A critical piece to countering mis- and disinformation campaigns is public education on the threat it poses, how to identify and report it, and the importance of not repeating it. Governors can leverage their platform to inform the public, promote digital literacy, and encourage critical assessment of information, fact-checking, and reporting mis- and disinformation to platform reporting hubs.

Individuals can conduct their own fact-checks and learn how to consume information responsibly at a variety of resources, including:

Collaborate with industry and social media

Popular social media platforms and search engines are making a concerted effort to direct users to official, trustworthy sources of information. California Governor Gavin Newsom established a partnership with social media companies to support the state’s COVID-19 public awareness campaign.[1] The partnership allows California emergency and health agencies to use the ad space and information filters on several social media platforms, including Google, Facebook, Instagram, Twitter and Spotify, to share accessible information about state policies, messages from state public health experts, tips to help contain the spread of COVID-19, and a list of resources and available services.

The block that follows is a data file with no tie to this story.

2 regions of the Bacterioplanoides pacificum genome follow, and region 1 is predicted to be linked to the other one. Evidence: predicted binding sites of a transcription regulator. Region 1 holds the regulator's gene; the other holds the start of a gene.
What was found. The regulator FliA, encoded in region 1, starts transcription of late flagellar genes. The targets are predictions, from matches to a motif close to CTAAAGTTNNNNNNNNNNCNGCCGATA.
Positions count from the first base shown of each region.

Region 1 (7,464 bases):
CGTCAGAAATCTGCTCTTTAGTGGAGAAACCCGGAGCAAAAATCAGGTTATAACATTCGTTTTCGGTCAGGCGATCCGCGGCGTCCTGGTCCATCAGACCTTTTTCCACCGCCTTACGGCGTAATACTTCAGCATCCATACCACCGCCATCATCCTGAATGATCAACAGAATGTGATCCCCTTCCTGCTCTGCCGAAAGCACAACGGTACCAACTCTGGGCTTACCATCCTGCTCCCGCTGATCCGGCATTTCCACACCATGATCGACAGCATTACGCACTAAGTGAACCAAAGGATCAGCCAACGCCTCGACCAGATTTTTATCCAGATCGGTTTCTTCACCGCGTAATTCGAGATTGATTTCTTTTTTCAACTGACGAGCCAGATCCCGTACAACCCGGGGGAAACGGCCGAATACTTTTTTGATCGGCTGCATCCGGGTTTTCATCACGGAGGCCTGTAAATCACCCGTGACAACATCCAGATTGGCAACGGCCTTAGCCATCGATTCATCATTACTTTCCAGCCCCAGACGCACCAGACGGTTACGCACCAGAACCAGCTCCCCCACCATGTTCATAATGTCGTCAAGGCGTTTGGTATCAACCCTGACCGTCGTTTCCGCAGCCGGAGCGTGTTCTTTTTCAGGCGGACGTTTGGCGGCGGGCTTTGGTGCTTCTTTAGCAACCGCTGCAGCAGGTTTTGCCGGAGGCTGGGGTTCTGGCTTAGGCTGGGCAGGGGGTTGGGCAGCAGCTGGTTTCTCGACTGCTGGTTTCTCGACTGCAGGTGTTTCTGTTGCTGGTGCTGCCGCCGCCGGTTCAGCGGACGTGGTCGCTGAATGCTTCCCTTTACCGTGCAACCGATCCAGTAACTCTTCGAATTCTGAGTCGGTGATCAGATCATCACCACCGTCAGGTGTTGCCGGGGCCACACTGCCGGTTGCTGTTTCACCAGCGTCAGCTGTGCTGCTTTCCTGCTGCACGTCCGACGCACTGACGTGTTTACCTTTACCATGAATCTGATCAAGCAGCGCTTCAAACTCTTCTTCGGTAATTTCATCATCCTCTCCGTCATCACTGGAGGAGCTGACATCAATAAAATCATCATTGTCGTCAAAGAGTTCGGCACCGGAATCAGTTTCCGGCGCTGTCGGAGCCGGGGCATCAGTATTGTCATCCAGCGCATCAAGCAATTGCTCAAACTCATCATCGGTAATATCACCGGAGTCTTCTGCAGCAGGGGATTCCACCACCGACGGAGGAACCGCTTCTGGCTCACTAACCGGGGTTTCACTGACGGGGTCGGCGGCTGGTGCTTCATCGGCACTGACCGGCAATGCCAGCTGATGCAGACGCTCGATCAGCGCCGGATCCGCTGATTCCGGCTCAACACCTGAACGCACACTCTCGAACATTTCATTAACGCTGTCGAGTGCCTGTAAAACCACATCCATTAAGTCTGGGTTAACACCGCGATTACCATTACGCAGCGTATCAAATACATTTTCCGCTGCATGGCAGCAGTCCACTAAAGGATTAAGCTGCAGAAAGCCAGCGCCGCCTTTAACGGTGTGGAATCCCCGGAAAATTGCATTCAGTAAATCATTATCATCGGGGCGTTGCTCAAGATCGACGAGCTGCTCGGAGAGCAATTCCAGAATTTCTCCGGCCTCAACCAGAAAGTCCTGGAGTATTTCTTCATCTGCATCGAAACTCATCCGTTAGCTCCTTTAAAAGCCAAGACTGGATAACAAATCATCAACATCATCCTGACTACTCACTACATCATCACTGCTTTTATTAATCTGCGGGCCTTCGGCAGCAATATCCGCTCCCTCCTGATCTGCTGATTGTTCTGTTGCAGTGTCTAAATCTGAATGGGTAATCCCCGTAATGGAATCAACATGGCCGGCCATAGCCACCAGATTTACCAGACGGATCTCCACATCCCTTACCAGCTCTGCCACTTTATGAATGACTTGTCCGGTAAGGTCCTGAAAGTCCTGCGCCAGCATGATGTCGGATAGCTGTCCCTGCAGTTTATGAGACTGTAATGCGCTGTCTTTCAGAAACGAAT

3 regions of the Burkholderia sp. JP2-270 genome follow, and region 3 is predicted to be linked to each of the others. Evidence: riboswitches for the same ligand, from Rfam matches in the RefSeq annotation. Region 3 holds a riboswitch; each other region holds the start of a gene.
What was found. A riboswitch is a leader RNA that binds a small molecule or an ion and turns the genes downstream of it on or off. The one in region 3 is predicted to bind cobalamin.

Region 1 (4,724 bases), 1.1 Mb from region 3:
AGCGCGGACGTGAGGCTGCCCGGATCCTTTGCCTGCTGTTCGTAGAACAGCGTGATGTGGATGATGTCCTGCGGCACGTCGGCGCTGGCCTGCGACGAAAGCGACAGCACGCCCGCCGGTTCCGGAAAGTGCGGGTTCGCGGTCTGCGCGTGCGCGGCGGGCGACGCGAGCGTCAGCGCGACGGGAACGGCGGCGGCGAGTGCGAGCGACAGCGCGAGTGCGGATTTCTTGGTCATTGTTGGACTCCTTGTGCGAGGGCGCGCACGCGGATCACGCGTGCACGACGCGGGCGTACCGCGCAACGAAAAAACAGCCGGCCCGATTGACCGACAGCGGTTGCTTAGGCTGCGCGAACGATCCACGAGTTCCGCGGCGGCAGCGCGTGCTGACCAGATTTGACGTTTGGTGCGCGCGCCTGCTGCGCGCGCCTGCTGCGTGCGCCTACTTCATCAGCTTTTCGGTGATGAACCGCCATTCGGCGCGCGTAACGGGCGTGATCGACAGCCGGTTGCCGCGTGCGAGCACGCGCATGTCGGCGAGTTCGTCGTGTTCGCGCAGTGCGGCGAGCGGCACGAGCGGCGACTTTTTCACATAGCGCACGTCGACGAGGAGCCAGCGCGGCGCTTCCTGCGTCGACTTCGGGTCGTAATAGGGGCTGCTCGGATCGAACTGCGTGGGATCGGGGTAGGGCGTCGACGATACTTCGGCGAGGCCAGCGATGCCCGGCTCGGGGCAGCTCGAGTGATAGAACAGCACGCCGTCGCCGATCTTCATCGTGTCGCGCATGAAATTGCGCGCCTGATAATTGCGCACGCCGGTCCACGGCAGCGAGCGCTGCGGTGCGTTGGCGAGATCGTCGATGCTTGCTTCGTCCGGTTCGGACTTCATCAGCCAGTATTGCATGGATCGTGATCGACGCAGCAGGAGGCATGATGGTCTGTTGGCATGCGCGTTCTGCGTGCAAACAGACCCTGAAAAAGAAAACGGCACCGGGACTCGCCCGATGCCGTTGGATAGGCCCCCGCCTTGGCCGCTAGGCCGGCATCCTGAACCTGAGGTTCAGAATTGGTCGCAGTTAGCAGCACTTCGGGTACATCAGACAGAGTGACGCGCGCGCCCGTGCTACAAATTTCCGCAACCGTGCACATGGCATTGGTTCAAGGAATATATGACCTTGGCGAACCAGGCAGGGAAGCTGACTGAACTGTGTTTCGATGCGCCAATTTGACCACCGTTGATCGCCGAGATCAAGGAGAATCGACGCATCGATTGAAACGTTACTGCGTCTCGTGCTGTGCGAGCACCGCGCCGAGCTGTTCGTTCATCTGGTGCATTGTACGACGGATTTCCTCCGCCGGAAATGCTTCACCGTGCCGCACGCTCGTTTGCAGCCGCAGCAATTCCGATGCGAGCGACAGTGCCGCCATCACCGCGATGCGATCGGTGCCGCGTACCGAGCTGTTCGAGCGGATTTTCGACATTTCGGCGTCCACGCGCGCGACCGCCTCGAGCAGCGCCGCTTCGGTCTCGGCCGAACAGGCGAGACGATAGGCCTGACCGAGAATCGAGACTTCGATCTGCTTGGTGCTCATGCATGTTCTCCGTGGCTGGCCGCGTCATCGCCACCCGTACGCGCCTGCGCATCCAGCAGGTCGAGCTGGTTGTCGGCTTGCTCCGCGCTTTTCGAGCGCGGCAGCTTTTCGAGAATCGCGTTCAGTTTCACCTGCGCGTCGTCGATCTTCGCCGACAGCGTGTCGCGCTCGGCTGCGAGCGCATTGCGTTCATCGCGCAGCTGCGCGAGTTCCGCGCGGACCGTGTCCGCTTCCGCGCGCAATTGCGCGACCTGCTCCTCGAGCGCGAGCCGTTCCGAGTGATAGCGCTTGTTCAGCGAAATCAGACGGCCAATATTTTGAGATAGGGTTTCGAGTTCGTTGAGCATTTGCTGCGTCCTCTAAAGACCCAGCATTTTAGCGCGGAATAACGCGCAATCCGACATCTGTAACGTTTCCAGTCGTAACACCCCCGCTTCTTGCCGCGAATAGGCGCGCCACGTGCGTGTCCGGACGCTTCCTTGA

The Role of Social Media

In response to COVID-19, social media platforms and search engines including those listed above and others have committed to making reliable information available and to curbing spread of mis- and disinformation.

Incorporated into Facebook users’ home menus is a “Coronavirus Information Center.” When users search “coronavirus,” they are directed to health organizations, including the WHO.[1] Facebook has also launched a third-party fact-checking initiative that flags mis- and disinformation. This effort is complemented by the outright removal of conspiracy theories flagged by global health organizations.

Google searches related to coronavirus display an alert bar followed by the WHO’s “do the five” campaign, mainstream news outlets, and information from recognized health organizations and governments. Google also committed to removing inaccurate or misleading information, prohibiting ads that capitalize on the pandemic – i.e., medical masks and respirators – and fake reviews about healthcare locations.